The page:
Description Usage Arguments Details Value Warnings Computational Details Skip Iteration Random Effects Note Author(s) References Examples

Given a real-valued response vector *\mathbf{y}=\{y_{i}\}_{n\times1}*, a semiparametric regression model has the form

*y_{i}= η(\mathbf{x}_{i}) + ∑_{j=1}^{t}b_{j}z_{ij} + e_{i}*

where *y_{i}* is the *i*-th observation's respone, *\mathbf{x}_{i}=(x_{i1},…,x_{ip})* is the *i*-th observation's nonparametric predictor vector, *η* is an unknown smooth function relating the response and nonparametric predictors, *\mathbf{z}_{i}=(z_{i1},…,z_{it})* is the *i*-th observation's parametric predictor vector, and *e_{i}\sim\mathrm{N}(0,σ^{2})* is iid Gaussian error. Function can fit both additive and interactive non/parametric effects, and allows for 2-way and 3-way interactions between nonparametric and parametric effects (see Details and Examples).

1 2 3 4 5 |

`formula` |
An object of class " |

`data` |
Optional data frame, list, or environment containing the variables in |

`type` |
List of smoothing spline types for predictors in |

`nknots` |
Two possible options: (a) scalar giving total number of random knots to sample, or (b) vector indexing which rows of |

`rparm` |
List of rounding parameters for each predictor. See Details. |

`lambdas` |
Vector of global smoothing parameters to try. Default |

`skip.iter` |
Logical indicating whether to skip the iterative smoothing parameter update. Using |

`se.fit` |
Logical indicating if the standard errors of the fitted values should be estimated. |

`rseed` |
Random seed for knot sampling. Input is ignored if |

`gcvopts` |
Control parameters for optimization. List with 3 elements: (a) |

`knotcheck` |
If |

`thetas` |
List of initial smoothing parameters for each predictor subspace. See Details. |

`weights` |
Vector of positive weights for fitting (default is vector of ones). |

`random` |
Adds random effects to model (see Random Effects section). |

`remlalg` |
REML algorithm for estimating variance components (see Random Effects section). Input is ignored if |

`remliter` |
Maximum number of iterations for REML estimation of variance components. Input is ignored if |

`remltol` |
Convergence tolerance for REML estimation of variance components. Input is ignored if |

`remltau` |
Initial estimate of variance parameters for REML estimation of variance components. Input is ignored if |

The `formula`

syntax is similar to that used in `lm`

and many other R regression functions. Use `y~x`

to predict the response `y`

from the predictor `x`

. Use `y~x1+x2`

to fit an additive model of the predictors `x1`

and `x2`

, and use `y~x1*x2`

to fit an interaction model. The syntax `y~x1*x2`

includes the interaction and main effects, whereas the syntax `y~x1:x2`

only includes the interaction. See Computational Details for specifics about how non/parametric effects are estimated.

See `bigspline`

for definitions of `type="cub"`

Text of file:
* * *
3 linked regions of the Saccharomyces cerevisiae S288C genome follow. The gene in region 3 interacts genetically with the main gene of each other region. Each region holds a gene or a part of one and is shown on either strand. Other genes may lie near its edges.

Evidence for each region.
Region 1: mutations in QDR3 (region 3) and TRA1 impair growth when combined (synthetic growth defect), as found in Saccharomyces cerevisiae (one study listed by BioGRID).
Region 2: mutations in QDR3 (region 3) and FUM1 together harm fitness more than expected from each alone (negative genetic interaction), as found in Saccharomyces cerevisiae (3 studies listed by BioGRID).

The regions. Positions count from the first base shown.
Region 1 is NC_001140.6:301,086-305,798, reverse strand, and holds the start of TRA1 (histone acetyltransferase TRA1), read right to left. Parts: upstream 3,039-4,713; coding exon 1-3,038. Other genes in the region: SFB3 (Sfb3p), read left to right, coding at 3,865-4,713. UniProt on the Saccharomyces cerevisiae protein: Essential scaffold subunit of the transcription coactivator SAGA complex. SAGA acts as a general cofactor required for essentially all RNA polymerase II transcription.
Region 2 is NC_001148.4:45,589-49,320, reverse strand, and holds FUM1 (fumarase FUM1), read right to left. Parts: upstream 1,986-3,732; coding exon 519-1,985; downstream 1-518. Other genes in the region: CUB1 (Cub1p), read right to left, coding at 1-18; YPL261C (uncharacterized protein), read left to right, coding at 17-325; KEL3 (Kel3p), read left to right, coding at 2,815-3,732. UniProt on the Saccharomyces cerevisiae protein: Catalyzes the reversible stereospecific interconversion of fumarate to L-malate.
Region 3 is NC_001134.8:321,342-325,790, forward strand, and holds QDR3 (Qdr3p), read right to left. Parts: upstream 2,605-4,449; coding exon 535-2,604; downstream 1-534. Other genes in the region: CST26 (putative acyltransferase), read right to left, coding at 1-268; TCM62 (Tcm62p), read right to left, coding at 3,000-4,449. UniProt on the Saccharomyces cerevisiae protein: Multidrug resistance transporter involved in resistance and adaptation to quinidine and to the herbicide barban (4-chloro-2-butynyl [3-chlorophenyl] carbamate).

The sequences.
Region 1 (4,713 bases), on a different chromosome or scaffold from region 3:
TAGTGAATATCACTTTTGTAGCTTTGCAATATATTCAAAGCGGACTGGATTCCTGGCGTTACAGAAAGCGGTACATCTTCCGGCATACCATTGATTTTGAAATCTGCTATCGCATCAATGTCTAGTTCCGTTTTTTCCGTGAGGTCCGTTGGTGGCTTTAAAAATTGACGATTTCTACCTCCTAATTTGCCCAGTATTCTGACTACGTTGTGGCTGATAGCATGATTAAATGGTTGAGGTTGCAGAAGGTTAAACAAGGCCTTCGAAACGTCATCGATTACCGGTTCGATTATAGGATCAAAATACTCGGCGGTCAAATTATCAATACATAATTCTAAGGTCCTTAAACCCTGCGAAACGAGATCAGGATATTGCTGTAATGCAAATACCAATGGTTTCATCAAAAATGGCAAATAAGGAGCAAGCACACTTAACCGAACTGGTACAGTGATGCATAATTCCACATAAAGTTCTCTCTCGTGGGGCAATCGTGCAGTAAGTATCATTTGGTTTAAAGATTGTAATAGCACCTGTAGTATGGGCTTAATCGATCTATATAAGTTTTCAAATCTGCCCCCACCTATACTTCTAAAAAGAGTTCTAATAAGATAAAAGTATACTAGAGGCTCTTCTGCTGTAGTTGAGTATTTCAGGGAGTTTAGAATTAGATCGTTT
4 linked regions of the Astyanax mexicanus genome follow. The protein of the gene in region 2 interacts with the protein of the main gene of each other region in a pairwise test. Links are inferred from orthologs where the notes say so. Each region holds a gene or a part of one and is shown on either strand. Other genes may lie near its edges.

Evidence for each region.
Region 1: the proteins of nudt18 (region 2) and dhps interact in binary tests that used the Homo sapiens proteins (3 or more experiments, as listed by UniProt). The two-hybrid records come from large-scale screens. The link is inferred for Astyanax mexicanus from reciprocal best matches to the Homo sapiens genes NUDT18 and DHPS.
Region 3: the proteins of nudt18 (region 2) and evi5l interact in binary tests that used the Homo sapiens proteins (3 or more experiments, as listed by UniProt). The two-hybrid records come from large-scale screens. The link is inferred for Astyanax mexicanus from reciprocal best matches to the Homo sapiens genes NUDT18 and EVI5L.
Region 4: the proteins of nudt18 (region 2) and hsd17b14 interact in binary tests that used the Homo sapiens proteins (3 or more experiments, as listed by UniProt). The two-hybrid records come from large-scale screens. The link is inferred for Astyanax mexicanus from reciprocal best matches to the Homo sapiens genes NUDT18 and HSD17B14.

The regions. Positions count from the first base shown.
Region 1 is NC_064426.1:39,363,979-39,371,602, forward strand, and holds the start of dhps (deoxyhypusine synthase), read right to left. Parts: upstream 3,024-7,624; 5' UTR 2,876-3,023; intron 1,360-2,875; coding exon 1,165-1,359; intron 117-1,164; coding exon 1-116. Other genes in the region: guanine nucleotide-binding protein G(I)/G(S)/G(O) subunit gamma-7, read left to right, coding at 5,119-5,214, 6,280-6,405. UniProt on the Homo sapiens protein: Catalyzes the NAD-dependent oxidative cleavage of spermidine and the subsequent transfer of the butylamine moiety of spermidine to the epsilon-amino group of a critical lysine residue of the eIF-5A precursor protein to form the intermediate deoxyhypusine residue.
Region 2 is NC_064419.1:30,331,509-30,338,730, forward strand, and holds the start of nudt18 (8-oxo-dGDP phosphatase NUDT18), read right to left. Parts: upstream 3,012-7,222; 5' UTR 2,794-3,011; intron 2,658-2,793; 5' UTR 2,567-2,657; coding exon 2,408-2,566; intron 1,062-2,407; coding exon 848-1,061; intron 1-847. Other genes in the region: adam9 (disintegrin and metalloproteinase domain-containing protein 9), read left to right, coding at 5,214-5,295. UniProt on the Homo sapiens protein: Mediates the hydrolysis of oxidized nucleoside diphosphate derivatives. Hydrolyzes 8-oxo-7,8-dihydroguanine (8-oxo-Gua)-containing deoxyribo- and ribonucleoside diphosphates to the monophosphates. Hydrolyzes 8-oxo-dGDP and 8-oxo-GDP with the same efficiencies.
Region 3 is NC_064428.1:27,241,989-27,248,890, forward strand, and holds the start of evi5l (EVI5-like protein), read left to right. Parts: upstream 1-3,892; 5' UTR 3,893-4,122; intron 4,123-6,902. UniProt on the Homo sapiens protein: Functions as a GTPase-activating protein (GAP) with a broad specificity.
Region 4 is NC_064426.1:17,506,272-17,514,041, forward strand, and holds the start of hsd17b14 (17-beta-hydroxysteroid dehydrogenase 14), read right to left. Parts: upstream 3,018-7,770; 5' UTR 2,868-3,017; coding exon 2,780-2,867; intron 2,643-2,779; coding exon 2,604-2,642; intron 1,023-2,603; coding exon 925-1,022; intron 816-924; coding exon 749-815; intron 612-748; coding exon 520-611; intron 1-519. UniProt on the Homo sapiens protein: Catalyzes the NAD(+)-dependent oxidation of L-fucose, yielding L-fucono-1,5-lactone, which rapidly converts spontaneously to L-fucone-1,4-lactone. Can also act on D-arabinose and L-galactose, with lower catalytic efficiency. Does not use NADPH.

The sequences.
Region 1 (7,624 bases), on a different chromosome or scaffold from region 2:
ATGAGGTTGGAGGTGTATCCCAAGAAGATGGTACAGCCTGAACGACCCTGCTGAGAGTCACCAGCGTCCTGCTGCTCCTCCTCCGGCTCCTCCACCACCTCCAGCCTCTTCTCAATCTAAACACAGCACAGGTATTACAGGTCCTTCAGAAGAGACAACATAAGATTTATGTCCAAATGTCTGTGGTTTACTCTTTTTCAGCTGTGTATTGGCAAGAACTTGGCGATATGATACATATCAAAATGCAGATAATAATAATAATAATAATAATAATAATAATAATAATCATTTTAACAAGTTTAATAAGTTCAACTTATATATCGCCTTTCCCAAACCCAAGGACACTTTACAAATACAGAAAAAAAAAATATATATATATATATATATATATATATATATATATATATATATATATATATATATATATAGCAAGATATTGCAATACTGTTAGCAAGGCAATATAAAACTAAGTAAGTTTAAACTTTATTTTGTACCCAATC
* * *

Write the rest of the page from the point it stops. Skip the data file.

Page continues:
, `type="cub0"`

, and `type="per"`

splines, which can handle one-dimensional predictors. See Appendix of Helwig and Ma (2015) for information about `type="tps"`

and `type="nom"`

splines. Note that `type="tps"`

can handle one-, two-, or three-dimensional predictors. I recommend using `type="cub"`

if the predictor scores have no extreme outliers; when outliers are present, `type="tps"`

may produce a better result.

Using the rounding parameter input `rparm`

can greatly speed-up and stabilize the fitting for large samples. For typical cases, I recommend using `rparm=0.01`

for cubic and periodic splines, but smaller rounding parameters may be needed for particularly jagged functions. For thin-plate splines, the data are NOT transformed to the interval [0,1] before fitting, so the rounding parameter should be on the raw data scale. Also, for `type="tps"`

you can enter one rounding parameter for each predictor dimension. Use `rparm=1`

for ordinal and nominal splines.

`fitted.values` |
Vector of fitted values corresponding to the original data points in |

`se.fit` |
Vector of standard errors of |

`yvar` |
Response vector. |

`xvars` |
List of predictors. |

`type` |
Type of smoothing spline that was used for each predictor. |

`yunique` |
Mean of |

`xunique` |
Unique rows of |

`sigma` |
Estimated error standard deviation, i.e., |

`ndf` |
Data frame with two elements: |

`info` |
Model fit information: vector containing the GCV, multiple R-squared, AIC, and BIC of fit model (assuming Gaussian error). |

`modelspec` |
List containing specifics of fit model (needed for prediction). |

`converged` |
Convergence status: |

`tnames` |
Names of the terms in model. |

`random` |
Random effects formula (same as input). |

`tau` |
Variance parameters such that |

`blup` |
Best linear unbiased predictors (if |

`call` |
Called model in input |

Cubic and cubic periodic splines transform the predictor to the interval [0,1] before fitting.

When using rounding parameters, output `fitted.values`

corresponds to unique rounded predictor scores in output `xunique`

. Use `predict.bigssp`

function to get fitted values for full `yvar`

vector.

To estimate *η* I minimize the penalized least-squares functional

*\frac{1}{n}∑_{i=1}^{n}≤ft(y_{i} - η(\mathbf{x}_{i}) - \textstyle∑_{j=1}^{t}b_{j}z_{ij} \right)^{2} + λ J(η)*

where *J(\cdot)* is a nonnegative penalty functional quantifying the roughness of *η* and *λ>0* is a smoothing parameter controlling the trade-off between fitting and smoothing the data. Note that for *p>1* nonparametric predictors, there are additional *θ_{k}* smoothing parameters embedded in *J*.

The penalized least squares functioncal can be rewritten as

* \|\mathbf{y} - \mathbf{K}\mathbf{d} - \mathbf{J}_{θ}\mathbf{c}\|^{2} + nλ\mathbf{c}'\mathbf{Q}_{θ}\mathbf{c} *

where *\mathbf{K}=\{φ(x_{i}),\mathbf{z}_{i}\}_{n \times m}* is the parametric space basis function matrix, *\mathbf{J}_{θ}=∑_{k=1}^{s}θ_{k}\mathbf{J}_{k}* with *\mathbf{J}_{k}=\{ρ_{k}(\mathbf{x}_{i},\mathbf{x}_{h}^{*})\}_{n \times q}* denoting the *k*-th contrast space basis funciton matrix, *\mathbf{Q}_{θ}=∑_{k=1}^{s}θ_{k}\mathbf{Q}_{k}* with *\mathbf{Q}_{k}=\{ρ_{k}(\mathbf{x}_{g}^{*},\mathbf{x}_{h}^{*})\}_{q \times q}* denoting the *k*-th penalty matrix, and *\mathbf{d}=(d_{0},…,d_{m})'* and *\mathbf{c}=(c_{1},…,c_{q})'* are the unknown basis function coefficients. The optimal smoothing parameters are chosen by minimizing the GCV score (see `bigspline`

).